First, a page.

State Rep. Solomon Goldstein-Rose, an Amherst Democrat who represents the 3rd Hampshire District, which includes Amherst, Pelham and Granby’s Precinct 1, said in a statement that he supports Rosenberg’s decision. Until 1991, Rosenberg served as the state representative for the same district, before running for the Senate seat.

“Stan has done amazing work for our district over the years and I respect his decision to temporarily step aside from his leadership role in order to ensure confidence in a thorough and objective investigation,” Goldstein-Rose said.

Other members of the western Massachusetts delegation, including Reps. Peter Kocot, D-Northampton, John Scibak, D-South Hadley and Stephen Kulik, D-Worthington, didn’t immediately return phone calls or emails seeking comment about Rosenberg’s decision.

After nearly 25 years as a senator, Rosenberg was elected the Massachusetts Senate’s 93rd president in January 2015, becoming its first openly gay and first Jewish leader. The vote was unanimous, even after earlier inappropriate behavior by Hefner was reported, including social media attacks on previous Senate President Therese Murray and Hefner boasting about his influence on Beacon Hill. That prompted Rosenberg to say he would put a “firewall” between his professional and personal life.

Ryan Migeed, a spokesman for Sen. Eric Lesser, D-Longmeadow, whose district includes Belchertown, said Monday that a statement issued by Lesser on Friday still stands. That statement notes the senator’s support for an impartial investigator and an investigation into the Rosenberg matter done in bipartisan fashion.

“Moving forward, the Statehouse must establish protocols for confidentially reporting suspected abuse to an independent entity empowered to take action, so that victims have a safe place to turn,” Lesser said. “I hope these recent events, both in Massachusetts and nationally, lead to lasting and long-needed changes in how all organizations prevent abuse from happening in the first place, and swiftly respond when inappropriate conduct takes place.”

Chandler and Minority Leader Bruce Tarr were scheduled to have a press briefing at 12:30 p.m., but that was postponed indefinitely.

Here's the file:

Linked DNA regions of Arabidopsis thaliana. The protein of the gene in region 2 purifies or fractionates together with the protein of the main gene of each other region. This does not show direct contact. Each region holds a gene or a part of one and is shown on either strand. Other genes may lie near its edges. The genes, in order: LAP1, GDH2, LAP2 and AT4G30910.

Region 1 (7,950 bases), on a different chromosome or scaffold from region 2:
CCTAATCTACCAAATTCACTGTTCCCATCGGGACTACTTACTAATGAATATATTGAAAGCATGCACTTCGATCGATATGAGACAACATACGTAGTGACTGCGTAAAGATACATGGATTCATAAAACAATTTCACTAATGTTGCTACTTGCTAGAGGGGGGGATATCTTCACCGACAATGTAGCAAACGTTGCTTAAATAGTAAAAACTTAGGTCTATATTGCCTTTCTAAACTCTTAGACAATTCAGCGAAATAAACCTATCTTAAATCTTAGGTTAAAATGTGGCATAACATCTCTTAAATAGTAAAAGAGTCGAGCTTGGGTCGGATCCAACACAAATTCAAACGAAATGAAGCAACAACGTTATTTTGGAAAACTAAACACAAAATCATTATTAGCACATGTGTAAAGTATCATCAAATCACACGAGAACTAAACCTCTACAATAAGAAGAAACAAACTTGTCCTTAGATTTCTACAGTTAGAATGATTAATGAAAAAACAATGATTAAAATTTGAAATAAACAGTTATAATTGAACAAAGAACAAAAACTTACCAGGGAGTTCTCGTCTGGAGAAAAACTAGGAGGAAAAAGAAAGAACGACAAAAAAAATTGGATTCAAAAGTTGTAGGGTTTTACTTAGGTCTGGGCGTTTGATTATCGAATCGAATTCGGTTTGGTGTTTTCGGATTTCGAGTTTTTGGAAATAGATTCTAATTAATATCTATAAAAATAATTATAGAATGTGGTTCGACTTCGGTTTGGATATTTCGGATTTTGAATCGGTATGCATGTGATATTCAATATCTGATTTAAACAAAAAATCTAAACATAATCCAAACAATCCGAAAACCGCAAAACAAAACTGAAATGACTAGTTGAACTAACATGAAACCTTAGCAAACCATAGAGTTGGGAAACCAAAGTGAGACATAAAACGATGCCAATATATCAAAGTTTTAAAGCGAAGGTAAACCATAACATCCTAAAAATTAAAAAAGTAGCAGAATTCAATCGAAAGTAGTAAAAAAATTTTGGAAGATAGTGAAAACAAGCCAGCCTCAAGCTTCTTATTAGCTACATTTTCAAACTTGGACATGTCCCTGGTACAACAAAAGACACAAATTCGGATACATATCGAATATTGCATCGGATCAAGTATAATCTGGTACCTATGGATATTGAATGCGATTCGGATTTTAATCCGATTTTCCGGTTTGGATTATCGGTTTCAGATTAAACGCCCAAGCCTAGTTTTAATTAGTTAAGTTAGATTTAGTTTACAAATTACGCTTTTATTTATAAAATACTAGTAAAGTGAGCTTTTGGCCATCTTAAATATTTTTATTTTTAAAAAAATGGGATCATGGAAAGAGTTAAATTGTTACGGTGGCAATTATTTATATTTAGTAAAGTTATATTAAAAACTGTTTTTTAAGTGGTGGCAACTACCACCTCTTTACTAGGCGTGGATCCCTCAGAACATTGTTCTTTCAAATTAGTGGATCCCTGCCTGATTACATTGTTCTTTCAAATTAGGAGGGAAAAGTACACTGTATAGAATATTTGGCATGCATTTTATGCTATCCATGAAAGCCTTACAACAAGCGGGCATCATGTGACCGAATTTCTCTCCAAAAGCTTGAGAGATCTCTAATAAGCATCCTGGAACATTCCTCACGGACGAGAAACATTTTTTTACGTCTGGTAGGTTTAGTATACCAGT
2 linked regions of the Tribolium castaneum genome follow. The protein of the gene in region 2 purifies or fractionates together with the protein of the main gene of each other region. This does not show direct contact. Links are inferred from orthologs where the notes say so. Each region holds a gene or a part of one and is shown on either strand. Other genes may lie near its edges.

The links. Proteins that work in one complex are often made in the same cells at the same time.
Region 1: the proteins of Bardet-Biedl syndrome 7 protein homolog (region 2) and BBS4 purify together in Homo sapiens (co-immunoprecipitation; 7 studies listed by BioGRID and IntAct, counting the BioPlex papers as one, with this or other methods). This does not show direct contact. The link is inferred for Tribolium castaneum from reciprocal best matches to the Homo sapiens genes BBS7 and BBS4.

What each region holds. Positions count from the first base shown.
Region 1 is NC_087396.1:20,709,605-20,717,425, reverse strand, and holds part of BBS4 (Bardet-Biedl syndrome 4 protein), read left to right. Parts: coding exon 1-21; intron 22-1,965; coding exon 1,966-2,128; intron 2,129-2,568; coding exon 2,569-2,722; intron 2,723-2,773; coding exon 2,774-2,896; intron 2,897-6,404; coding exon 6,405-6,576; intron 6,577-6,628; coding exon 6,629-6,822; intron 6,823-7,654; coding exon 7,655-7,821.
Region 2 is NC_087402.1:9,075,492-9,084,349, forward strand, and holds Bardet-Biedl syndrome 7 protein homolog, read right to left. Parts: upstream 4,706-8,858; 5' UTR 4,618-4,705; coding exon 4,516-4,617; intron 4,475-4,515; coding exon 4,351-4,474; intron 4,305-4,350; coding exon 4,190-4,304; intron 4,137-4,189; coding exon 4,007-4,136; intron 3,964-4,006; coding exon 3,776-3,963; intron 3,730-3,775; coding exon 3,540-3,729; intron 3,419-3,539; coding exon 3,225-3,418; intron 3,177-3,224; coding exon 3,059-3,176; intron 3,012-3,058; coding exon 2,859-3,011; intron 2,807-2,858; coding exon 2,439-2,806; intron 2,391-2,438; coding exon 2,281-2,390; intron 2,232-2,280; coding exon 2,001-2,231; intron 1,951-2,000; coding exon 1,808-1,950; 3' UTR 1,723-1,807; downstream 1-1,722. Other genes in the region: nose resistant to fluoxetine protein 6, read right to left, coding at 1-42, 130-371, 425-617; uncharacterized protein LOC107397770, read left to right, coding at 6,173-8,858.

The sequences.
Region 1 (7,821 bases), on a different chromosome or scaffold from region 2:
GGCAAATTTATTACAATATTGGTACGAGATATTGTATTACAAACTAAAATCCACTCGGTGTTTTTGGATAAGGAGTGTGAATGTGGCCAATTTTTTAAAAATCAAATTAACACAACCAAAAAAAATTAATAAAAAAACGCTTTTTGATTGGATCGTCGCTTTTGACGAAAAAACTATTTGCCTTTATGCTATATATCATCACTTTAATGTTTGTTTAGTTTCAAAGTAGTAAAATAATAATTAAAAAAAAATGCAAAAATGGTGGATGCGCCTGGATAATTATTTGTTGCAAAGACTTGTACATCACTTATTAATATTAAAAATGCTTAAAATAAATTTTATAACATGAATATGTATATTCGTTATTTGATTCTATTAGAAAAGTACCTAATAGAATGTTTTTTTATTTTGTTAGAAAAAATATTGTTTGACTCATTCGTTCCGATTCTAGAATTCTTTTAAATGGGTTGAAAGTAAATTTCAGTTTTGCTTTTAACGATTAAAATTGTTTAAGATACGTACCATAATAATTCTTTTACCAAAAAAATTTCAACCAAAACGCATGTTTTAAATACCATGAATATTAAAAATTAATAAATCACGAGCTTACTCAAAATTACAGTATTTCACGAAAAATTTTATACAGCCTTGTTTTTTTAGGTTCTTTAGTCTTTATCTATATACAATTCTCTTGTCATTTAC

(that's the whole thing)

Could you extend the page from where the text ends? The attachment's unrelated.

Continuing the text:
With the leadership position temporarily vacant, senators convened behind closed doors after Rosenberg issued his statement. Sen. Jason M. Lewis, D-Winchester, said in a statement issued earlier on Monday that Rosenberg is a “highly respected leader,” and called on him to remain as president.

“He has my full support and I am confident in his ability to continue leading the Senate and moving forward our ambitious agenda to strengthen the commonwealth and improve the lives of the people of Massachusetts,” Lewis said.

Like others who have addressed the matter, Lewis said he has zero tolerance for sexual harassment or misconduct of any kind on Beacon Hill or anywhere, that Hefner’s alleged actions are deeply disturbing, and that anyone possibly victimized by Hefner must feel safe in coming forward.

But Lewis echoed what Rosenberg said on Friday, that Hefner has wielded no power in the state Senate.

“In my experience, Bryon Hefner has never had any influence whatsoever over the affairs of the Senate,” Lewis said. “But I will reserve final judgment until we receive the results of the investigation.”

Prior to Rosenberg’s nearly three years in charge of the Senate, the last president of the state Senate who hailed from western Massachusetts was the late Maurice Donahue, a Holyoke Democrat who served in that post from 1964 to 1971.

Material from The Associated Press was used in writing this story.